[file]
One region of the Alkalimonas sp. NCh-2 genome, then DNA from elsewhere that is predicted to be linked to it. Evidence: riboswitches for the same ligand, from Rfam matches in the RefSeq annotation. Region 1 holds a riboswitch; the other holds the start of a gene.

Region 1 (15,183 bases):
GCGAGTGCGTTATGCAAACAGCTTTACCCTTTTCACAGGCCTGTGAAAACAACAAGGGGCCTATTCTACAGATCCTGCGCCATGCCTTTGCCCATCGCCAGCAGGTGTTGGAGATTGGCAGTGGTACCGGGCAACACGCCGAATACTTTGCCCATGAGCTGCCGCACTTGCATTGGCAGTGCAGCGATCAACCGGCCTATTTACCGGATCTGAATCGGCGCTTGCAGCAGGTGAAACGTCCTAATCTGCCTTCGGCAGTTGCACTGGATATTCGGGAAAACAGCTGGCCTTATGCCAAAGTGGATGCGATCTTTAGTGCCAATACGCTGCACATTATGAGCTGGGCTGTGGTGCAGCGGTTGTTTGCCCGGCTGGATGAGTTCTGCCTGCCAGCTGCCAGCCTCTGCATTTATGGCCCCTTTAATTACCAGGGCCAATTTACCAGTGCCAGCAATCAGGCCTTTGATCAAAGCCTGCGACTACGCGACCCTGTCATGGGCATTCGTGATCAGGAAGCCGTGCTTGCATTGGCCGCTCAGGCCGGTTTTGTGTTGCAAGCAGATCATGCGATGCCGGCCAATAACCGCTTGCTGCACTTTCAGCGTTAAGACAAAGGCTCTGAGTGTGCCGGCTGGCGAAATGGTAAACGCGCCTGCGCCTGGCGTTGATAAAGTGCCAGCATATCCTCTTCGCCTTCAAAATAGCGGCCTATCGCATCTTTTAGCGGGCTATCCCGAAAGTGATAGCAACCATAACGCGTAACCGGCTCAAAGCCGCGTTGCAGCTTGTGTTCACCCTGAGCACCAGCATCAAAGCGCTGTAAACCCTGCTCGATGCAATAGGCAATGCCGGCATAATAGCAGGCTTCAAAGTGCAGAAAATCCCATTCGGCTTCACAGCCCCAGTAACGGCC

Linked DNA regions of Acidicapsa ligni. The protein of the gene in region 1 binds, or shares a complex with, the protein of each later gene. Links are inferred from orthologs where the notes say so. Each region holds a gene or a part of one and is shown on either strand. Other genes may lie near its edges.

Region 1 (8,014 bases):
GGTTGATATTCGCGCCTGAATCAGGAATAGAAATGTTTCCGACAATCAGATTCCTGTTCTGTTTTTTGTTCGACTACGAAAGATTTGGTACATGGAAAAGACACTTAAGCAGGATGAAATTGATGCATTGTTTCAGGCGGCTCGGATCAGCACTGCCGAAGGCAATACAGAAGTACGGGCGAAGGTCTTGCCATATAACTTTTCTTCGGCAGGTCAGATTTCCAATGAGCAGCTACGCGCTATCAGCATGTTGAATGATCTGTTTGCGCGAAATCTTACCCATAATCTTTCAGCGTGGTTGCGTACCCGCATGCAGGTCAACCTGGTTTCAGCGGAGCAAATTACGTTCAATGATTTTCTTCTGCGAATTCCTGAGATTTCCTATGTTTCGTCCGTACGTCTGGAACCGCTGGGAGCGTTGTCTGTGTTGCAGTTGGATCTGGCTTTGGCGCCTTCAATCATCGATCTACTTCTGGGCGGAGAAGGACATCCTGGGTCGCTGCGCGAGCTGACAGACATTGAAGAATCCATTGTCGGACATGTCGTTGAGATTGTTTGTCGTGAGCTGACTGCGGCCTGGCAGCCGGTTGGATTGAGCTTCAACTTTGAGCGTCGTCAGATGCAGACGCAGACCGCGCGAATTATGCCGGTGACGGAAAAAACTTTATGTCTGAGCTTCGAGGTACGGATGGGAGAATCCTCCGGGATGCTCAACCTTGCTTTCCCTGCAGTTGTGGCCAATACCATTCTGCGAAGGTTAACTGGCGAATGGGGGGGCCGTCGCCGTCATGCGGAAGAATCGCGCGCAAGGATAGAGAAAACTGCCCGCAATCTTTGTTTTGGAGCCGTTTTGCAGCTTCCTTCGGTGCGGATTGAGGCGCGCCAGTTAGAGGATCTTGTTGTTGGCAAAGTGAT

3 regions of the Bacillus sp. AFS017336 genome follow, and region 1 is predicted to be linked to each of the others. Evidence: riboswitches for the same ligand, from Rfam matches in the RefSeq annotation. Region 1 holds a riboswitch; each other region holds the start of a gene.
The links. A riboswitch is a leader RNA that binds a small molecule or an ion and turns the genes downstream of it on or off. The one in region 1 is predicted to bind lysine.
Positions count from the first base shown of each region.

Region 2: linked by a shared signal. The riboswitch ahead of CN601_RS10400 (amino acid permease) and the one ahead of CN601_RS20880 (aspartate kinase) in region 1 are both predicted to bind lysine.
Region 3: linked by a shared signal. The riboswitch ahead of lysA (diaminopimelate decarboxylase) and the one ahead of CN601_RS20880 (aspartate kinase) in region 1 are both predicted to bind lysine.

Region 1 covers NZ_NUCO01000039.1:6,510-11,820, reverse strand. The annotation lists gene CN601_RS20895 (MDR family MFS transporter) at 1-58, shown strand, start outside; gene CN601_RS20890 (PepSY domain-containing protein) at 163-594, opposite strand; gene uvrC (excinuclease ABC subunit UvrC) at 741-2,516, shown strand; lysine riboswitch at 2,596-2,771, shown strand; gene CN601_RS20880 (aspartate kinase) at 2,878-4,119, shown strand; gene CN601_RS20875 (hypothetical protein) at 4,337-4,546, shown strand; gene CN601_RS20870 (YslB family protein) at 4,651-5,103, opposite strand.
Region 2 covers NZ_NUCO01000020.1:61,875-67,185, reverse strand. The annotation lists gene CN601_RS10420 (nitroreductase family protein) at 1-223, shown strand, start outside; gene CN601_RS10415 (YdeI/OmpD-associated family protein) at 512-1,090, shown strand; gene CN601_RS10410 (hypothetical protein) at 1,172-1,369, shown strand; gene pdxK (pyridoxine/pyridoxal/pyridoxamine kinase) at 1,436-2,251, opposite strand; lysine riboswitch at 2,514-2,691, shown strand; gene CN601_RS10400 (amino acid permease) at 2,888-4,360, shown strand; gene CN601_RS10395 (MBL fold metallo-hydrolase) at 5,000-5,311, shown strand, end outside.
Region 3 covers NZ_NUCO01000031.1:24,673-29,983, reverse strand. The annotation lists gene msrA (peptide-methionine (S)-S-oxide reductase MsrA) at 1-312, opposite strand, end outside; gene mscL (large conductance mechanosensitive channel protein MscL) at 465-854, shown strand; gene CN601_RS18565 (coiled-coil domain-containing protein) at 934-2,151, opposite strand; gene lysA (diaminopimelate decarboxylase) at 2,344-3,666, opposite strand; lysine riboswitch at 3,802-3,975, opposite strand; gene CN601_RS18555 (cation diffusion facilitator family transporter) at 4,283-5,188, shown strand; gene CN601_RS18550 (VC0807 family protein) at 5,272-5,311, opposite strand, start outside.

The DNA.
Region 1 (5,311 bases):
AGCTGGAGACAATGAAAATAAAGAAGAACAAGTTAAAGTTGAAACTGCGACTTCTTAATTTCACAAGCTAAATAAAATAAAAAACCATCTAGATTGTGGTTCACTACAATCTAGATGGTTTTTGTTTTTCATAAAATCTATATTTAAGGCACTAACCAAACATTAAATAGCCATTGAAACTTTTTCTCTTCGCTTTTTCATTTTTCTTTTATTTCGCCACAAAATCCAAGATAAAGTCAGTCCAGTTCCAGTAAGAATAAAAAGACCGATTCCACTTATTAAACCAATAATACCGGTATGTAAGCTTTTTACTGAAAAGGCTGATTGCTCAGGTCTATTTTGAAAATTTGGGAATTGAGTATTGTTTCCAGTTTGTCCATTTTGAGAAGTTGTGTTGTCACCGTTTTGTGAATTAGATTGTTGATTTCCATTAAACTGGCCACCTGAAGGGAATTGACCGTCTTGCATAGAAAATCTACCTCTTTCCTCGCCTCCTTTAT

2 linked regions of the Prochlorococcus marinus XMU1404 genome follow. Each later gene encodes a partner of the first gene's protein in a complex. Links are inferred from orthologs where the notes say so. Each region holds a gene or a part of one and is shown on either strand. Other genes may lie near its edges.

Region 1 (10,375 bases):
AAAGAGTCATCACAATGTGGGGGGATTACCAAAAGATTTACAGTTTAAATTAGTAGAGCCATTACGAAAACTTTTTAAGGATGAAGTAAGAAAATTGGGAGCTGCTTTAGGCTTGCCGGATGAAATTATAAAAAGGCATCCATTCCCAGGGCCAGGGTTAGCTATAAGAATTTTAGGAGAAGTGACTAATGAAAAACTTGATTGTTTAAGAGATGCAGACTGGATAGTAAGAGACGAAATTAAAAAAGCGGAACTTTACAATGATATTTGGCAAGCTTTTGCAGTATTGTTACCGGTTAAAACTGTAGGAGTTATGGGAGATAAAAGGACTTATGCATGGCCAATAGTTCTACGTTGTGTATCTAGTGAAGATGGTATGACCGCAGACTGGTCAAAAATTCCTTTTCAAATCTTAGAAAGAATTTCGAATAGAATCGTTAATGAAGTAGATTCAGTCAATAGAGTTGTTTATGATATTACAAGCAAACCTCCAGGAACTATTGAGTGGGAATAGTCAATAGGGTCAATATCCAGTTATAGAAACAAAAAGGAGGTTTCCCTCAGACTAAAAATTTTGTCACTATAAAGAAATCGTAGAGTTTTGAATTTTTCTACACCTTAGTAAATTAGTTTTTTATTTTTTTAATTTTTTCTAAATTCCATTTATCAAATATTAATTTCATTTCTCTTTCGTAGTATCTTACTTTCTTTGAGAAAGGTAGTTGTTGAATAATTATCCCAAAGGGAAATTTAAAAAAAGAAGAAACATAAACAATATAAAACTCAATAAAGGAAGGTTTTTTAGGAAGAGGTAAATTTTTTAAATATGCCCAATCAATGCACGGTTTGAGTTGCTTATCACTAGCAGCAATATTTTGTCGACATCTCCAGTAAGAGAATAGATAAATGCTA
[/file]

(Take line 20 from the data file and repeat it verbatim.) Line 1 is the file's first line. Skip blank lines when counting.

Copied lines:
AAAGAGTCATCACAATGTGGGGGGATTACCAAAAGATTTACAGTTTAAATTAGTAGAGCCATTACGAAAACTTTTTAAGGATGAAGTAAGAAAATTGGGAGCTGCTTTAGGCTTGCCGGATGAAATTATAAAAAGGCATCCATTCCCAGGGCCAGGGTTAGCTATAAGAATTTTAGGAGAAGTGACTAATGAAAAACTTGATTGTTTAAGAGATGCAGACTGGATAGTAAGAGACGAAATTAAAAAAGCGGAACTTTACAATGATATTTGGCAAGCTTTTGCAGTATTGTTACCGGTTAAAACTGTAGGAGTTATGGGAGATAAAAGGACTTATGCATGGCCAATAGTTCTACGTTGTGTATCTAGTGAAGATGGTATGACCGCAGACTGGTCAAAAATTCCTTTTCAAATCTTAGAAAGAATTTCGAATAGAATCGTTAATGAAGTAGATTCAGTCAATAGAGTTGTTTATGATATTACAAGCAAACCTCCAGGAACTATTGAGTGGGAATAGTCAATAGGGTCAATATCCAGTTATAGAAACAAAAAGGAGGTTTCCCTCAGACTAAAAATTTTGTCACTATAAAGAAATCGTAGAGTTTTGAATTTTTCTACACCTTAGTAAATTAGTTTTTTATTTTTTTAATTTTTTCTAAATTCCATTTATCAAATATTAATTTCATTTCTCTTTCGTAGTATCTTACTTTCTTTGAGAAAGGTAGTTGTTGAATAATTATCCCAAAGGGAAATTTAAAAAAAGAAGAAACATAAACAATATAAAACTCAATAAAGGAAGGTTTTTTAGGAAGAGGTAAATTTTTTAAATATGCCCAATCAATGCACGGTTTGAGTTGCTTATCACTAGCAGCAATATTTTGTCGACATCTCCAGTAAGAGAATAGATAAATGCTA